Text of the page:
How to Dress for Safety in the Kitchen

by Glenda Taylor

Items you will need

  • Full length apron
  • Long sleeved shirt
  • Long pants
  • Towels
  • Bandana
  • Hat

When you see a picture of a chef in his uniform, it’s unlikely that you think of safety in the kitchen. However, a chef wears his outfit specifically for that purpose; to protect him and the food he is preparing. You can create a safe atmosphere in your own kitchen by adapting some dressing tips.

Step 1

Tie an apron around your neck. A chef’s jacket is double-breasted to prevent hot splashes and spills from burning his chest. Choose one with ample fabric in the front to protect a large area.

Step 2

Choose a shirt with long sleeves and don’t roll the sleeves up. This is another safety feature taken from the traditional chef’s uniform. Long sleeves should be loose enough to allow unrestricted movement but snug enough to keep from hanging and catching in kitchen appliances to protect your arms from hot splashes.

Step 3

Pull on lightweight pants without cuffs to protect your legs. Kitchens often get hot but wearing shorts is a mistake. Choose a pair that fits well so a belt is unnecessary.

Step 4

Tuck lightweight kitchen towels into the belt loops on your side. Chef’s use side towels, kept within quick reach, when removing hot pans from the stove or oven. Although not intended for hand wiping, they are available for that purpose in an emergency. Just replace them with clean side towels immediately.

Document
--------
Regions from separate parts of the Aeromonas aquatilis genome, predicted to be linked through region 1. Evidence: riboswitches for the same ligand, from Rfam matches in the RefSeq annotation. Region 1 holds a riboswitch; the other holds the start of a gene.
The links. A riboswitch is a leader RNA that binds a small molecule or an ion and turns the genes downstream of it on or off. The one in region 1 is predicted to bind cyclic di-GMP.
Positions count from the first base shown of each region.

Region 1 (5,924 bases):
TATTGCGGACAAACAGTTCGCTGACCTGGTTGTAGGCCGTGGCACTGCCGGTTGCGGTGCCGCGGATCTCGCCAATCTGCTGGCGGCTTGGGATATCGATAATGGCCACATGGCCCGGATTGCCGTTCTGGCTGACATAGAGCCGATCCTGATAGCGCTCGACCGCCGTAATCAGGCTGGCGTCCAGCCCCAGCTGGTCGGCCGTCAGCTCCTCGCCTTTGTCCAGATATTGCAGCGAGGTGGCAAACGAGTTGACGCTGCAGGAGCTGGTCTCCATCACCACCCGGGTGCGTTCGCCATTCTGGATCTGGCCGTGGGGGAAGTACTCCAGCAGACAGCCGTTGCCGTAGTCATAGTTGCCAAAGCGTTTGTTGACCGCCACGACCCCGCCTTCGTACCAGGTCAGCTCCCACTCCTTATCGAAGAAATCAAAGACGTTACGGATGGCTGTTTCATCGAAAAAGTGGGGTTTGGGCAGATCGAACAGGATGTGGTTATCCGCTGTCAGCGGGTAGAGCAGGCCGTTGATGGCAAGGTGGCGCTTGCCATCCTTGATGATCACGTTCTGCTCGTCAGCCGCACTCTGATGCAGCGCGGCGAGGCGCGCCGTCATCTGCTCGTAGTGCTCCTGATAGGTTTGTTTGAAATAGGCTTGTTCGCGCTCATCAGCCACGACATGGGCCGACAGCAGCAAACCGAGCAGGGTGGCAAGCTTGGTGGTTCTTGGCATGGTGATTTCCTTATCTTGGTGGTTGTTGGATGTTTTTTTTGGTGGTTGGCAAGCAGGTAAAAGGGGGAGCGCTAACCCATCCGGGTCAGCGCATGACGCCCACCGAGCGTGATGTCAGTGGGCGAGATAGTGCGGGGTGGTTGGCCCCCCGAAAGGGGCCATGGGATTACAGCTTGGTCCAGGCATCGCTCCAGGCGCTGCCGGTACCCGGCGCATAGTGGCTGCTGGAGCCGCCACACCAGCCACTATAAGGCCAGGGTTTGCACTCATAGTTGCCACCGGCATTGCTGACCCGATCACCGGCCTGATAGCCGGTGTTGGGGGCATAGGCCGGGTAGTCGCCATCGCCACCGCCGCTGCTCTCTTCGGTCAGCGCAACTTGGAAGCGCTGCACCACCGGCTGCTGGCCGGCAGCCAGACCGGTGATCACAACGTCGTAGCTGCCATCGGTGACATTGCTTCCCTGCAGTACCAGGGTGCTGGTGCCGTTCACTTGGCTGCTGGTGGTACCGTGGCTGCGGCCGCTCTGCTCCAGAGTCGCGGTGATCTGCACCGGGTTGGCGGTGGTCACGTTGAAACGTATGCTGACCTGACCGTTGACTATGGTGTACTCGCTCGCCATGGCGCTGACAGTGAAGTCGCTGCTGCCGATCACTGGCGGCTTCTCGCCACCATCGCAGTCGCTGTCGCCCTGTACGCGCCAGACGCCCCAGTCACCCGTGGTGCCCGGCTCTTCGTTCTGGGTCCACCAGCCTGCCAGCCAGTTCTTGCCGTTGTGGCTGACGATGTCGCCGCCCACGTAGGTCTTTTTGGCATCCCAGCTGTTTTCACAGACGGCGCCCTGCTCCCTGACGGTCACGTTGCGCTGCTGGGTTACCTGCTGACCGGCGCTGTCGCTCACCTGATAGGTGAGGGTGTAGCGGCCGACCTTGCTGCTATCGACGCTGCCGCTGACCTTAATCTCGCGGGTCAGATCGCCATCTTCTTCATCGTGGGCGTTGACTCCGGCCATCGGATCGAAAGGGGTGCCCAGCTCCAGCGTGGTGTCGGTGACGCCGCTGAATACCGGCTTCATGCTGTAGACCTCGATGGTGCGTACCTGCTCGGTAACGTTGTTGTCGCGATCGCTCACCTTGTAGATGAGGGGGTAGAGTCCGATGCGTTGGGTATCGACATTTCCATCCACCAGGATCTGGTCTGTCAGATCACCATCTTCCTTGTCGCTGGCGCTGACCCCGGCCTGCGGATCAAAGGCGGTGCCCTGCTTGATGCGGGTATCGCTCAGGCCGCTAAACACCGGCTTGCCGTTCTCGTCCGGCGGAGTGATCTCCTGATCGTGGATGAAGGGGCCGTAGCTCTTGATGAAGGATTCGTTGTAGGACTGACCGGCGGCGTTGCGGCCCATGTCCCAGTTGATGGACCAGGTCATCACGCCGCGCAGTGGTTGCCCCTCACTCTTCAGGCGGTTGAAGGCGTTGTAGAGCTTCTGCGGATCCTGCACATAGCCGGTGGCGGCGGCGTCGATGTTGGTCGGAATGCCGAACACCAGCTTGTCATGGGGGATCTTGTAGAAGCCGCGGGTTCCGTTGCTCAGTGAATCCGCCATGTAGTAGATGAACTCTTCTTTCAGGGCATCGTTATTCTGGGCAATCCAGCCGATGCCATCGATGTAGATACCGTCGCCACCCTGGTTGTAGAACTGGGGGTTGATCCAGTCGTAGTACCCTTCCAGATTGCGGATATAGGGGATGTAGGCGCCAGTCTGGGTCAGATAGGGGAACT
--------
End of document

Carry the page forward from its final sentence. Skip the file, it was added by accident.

Step 5

Slip into leather shoes with non-skid soles when working in the kitchen. Athletic shoes, although comfortable, don’t provide the protection necessary should a knife fall upon your foot. A stiff upper covering provides a safety feature for your toes.

Step 6

Tie a bandana around your neck to absorb excess sweat and to wipe your face with, if needed. Avoid wiping sweat on your side towels.

Step 7

Top off your kitchen safety uniform with a hat. You needn’t wear a tall chef’s hat but a cap or a hair net will protect the food you are preparing from the contamination of stray hairs. If you sweat a lot, consider a hat that fits on your forehead to absorb excess moisture.

Photo Credits

  • Photo, curtesy of Stock.xchng

About the Author

Glenda Taylor is a contractor and a full-time writer specializing in construction writing. She also enjoys writing business and finance, food and drink and pet-related articles. Her education includes marketing and a bachelor's degree in journalism from the University of Kansas.